Brightlingsea’s tubular bells

Ten tubular bells at All Saints Church in BrightlingseaThe bells of All Saints Church in Brightlingsea

All Saints Church in Brightlingsea, stands in a prominent position just outside the town by the side of the main road. The church has an impressive tower, which has dominated the surrounding countryside since its completion around 1550. However, this church has a secret hidden away within its tower, in the form of an unusual set of bells.

The majority of English church towers usually contain a set of six or eight bells, all of varying ages, sizes and tones, cast and shaped in the traditional way. The bells at All Saints are quite different, as they are tubular in style. These bells are also known as chimes, to which All Saints has a set of ten, manufactured in 1889. The largest producer of tubular bells was Harrington, Latham & Company based in Coventry, who produced them from the 1880’s to the 1940’s. Harrington, Latham & Company manufactured the bells at All Saints. These tubular bells vary in length with the longest being just over eight feet in length, weighing around 70kg. Their sounds are generally a little warmer and more mellow compared to regular bells.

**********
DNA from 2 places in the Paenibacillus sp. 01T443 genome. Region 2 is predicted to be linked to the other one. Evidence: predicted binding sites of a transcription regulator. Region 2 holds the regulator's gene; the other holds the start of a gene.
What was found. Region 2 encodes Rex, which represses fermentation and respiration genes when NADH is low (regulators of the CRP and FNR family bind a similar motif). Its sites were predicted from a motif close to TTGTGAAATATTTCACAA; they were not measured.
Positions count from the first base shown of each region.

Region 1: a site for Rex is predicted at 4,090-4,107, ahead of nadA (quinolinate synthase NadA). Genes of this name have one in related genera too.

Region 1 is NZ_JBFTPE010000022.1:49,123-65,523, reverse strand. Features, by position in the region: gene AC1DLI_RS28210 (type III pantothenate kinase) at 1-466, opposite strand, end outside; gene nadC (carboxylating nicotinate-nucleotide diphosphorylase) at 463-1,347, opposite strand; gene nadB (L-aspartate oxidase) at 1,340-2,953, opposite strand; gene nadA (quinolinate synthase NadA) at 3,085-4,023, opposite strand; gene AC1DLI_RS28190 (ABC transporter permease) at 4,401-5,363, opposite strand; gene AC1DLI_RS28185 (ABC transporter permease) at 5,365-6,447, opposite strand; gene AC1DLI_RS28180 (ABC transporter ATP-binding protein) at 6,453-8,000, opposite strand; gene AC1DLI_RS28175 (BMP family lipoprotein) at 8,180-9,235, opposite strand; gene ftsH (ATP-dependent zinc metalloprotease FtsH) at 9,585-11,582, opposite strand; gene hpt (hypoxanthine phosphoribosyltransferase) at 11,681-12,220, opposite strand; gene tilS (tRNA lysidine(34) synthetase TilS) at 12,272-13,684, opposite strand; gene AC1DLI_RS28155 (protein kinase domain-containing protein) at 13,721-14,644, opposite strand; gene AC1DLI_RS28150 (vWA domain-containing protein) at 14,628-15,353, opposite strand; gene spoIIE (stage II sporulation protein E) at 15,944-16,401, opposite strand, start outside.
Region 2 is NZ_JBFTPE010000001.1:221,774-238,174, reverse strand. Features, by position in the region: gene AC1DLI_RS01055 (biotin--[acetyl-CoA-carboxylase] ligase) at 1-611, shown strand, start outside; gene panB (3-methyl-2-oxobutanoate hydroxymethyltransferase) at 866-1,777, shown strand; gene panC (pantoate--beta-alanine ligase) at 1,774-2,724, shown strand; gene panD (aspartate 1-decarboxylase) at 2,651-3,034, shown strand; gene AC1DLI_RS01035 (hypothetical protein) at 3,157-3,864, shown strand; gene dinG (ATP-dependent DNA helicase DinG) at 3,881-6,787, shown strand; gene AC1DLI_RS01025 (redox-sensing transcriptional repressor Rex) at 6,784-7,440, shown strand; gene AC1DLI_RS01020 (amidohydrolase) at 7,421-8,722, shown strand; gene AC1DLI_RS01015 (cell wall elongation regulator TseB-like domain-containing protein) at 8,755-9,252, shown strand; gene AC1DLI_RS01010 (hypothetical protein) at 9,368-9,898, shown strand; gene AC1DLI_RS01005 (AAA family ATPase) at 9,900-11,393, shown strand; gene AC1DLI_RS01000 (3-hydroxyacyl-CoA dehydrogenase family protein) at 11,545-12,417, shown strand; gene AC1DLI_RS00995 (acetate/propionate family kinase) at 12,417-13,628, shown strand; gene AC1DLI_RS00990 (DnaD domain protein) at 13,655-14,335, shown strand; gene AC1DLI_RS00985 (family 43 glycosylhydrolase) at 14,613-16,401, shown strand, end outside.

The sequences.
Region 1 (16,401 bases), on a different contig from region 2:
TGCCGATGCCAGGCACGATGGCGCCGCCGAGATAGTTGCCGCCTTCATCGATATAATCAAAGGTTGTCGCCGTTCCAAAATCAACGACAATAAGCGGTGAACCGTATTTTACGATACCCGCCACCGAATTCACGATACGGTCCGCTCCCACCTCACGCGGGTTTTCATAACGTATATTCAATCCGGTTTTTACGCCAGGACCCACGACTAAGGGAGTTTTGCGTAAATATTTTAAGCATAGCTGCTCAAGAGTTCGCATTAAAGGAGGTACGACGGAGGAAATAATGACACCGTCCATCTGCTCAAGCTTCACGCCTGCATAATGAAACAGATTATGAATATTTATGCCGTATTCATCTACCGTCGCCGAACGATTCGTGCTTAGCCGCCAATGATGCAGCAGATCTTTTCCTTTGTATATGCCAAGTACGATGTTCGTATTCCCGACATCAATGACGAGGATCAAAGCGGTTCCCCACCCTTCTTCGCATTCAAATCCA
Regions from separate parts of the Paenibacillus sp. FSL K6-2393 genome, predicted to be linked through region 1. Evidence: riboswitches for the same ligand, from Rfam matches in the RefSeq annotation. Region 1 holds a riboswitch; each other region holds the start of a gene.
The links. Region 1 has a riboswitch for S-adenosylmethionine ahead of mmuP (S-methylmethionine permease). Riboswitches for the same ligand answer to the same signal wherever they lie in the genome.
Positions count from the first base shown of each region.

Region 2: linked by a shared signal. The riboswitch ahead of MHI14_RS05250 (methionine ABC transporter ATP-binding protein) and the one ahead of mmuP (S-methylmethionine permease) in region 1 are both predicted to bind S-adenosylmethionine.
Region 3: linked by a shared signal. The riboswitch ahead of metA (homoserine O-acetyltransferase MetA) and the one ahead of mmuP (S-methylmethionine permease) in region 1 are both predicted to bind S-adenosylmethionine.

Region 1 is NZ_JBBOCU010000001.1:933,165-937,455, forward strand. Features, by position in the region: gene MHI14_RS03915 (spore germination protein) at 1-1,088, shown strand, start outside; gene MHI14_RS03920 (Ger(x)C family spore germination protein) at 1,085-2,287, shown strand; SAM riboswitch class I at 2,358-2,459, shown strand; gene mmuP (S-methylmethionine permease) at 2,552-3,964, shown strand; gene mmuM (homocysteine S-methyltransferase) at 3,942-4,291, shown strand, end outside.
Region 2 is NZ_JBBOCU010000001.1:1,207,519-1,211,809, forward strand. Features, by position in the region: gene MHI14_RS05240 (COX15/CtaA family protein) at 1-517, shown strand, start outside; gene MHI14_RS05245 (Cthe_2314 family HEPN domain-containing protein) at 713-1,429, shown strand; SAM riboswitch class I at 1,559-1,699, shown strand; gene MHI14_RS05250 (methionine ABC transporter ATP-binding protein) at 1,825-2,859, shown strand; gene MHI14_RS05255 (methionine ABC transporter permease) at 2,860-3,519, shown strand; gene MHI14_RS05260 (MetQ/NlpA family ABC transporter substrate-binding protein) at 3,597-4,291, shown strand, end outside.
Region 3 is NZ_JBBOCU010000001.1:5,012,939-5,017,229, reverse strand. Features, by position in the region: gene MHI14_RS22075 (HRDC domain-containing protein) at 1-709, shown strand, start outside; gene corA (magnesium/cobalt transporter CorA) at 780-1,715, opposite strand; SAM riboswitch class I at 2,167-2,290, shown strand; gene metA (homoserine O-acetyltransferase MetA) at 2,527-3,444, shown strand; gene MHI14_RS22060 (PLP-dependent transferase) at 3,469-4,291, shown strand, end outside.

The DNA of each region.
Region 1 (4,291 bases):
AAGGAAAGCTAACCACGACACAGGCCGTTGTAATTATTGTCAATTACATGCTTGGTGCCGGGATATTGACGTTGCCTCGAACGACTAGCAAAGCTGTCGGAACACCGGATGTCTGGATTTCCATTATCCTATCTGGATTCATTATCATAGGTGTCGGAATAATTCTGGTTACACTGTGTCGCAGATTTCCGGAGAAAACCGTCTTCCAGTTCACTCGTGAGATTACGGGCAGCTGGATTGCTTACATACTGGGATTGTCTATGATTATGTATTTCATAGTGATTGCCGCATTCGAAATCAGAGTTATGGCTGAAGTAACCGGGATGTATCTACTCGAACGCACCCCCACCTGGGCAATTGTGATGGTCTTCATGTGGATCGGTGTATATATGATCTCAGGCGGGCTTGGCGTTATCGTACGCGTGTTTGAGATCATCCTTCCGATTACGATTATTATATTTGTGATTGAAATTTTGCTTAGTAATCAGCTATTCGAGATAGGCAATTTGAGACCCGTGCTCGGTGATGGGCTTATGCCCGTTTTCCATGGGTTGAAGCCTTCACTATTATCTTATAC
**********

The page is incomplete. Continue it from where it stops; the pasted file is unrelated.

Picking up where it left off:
We hear church bells rung on a Sunday morning, as they call us for the morning service. The bell ringers pull down on the long ropes which swings the bells, their tune changing as the changes are rung in succession. Tubular bells are rung differently, with one person able to ring all the bells, simply by pulling a rope a few inches on the ringing console. This activates the hammer at the top of the bell, making them quicker to ring in comparison to regular bells. This different ringing action allows for the playing of more recognised tunes instead of the regular sounds produced by traditional bells.

One Colchester church, has a connection to All Saints. Back in 1904, when the new church of Christ Church, was nearing completion, they were looking for a suitable Sanctus bell. With a limited budget, they formed a special committee to look at the option of installing a tubular bell. The committee visited All Saints to take a look. Comments made in the parish magazine of St. Mary’s at the Walls stated: “The committee were suitably impressed by their set of tubular bells,” so much so, that a single bell was ordered for Christ Church. This tubular bell was in the tone of lower ‘C’ and manufactured at a cost of £23-8s-4d, equivalent to £2600 in 2018 values.

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